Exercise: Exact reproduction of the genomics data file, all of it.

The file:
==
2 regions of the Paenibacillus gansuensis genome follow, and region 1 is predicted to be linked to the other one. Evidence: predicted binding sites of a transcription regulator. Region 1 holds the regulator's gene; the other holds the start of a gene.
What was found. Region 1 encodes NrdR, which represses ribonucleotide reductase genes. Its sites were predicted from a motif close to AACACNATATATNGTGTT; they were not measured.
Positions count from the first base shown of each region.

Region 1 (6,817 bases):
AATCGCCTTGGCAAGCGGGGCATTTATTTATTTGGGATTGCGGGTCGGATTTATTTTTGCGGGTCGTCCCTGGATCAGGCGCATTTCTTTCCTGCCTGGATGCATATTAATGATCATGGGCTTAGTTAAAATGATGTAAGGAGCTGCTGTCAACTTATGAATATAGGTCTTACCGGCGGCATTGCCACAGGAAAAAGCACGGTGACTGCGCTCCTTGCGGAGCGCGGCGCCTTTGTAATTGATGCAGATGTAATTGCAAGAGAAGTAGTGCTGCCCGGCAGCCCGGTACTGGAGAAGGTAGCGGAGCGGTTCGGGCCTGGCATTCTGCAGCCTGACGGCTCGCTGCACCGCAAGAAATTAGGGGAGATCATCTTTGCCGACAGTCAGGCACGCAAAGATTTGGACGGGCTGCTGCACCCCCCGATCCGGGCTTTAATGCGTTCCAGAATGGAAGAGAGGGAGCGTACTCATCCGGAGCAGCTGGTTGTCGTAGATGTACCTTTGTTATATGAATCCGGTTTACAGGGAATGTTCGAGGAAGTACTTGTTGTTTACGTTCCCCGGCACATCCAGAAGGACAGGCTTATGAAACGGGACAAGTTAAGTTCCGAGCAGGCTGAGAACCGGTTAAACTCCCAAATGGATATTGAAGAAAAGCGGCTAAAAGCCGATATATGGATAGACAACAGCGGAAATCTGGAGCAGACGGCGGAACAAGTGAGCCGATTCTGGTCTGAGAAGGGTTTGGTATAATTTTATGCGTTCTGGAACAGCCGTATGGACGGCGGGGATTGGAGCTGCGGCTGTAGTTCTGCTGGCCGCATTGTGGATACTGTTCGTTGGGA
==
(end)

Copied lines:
2 regions of the Paenibacillus gansuensis genome follow, and region 1 is predicted to be linked to the other one. Evidence: predicted binding sites of a transcription regulator. Region 1 holds the regulator's gene; the other holds the start of a gene.
What was found. Region 1 encodes NrdR, which represses ribonucleotide reductase genes. Its sites were predicted from a motif close to AACACNATATATNGTGTT; they were not measured.
Positions count from the first base shown of each region.

Region 1 (6,817 bases):
AATCGCCTTGGCAAGCGGGGCATTTATTTATTTGGGATTGCGGGTCGGATTTATTTTTGCGGGTCGTCCCTGGATCAGGCGCATTTCTTTCCTGCCTGGATGCATATTAATGATCATGGGCTTAGTTAAAATGATGTAAGGAGCTGCTGTCAACTTATGAATATAGGTCTTACCGGCGGCATTGCCACAGGAAAAAGCACGGTGACTGCGCTCCTTGCGGAGCGCGGCGCCTTTGTAATTGATGCAGATGTAATTGCAAGAGAAGTAGTGCTGCCCGGCAGCCCGGTACTGGAGAAGGTAGCGGAGCGGTTCGGGCCTGGCATTCTGCAGCCTGACGGCTCGCTGCACCGCAAGAAATTAGGGGAGATCATCTTTGCCGACAGTCAGGCACGCAAAGATTTGGACGGGCTGCTGCACCCCCCGATCCGGGCTTTAATGCGTTCCAGAATGGAAGAGAGGGAGCGTACTCATCCGGAGCAGCTGGTTGTCGTAGATGTACCTTTGTTATATGAATCCGGTTTACAGGGAATGTTCGAGGAAGTACTTGTTGTTTACGTTCCCCGGCACATCCAGAAGGACAGGCTTATGAAACGGGACAAGTTAAGTTCCGAGCAGGCTGAGAACCGGTTAAACTCCCAAATGGATATTGAAGAAAAGCGGCTAAAAGCCGATATATGGATAGACAACAGCGGAAATCTGGAGCAGACGGCGGAACAAGTGAGCCGATTCTGGTCTGAGAAGGGTTTGGTATAATTTTATGCGTTCTGGAACAGCCGTATGGACGGCGGGGATTGGAGCTGCGGCTGTAGTTCTGCTGGCCGCATTGTGGATACTGTTCGTTGGGA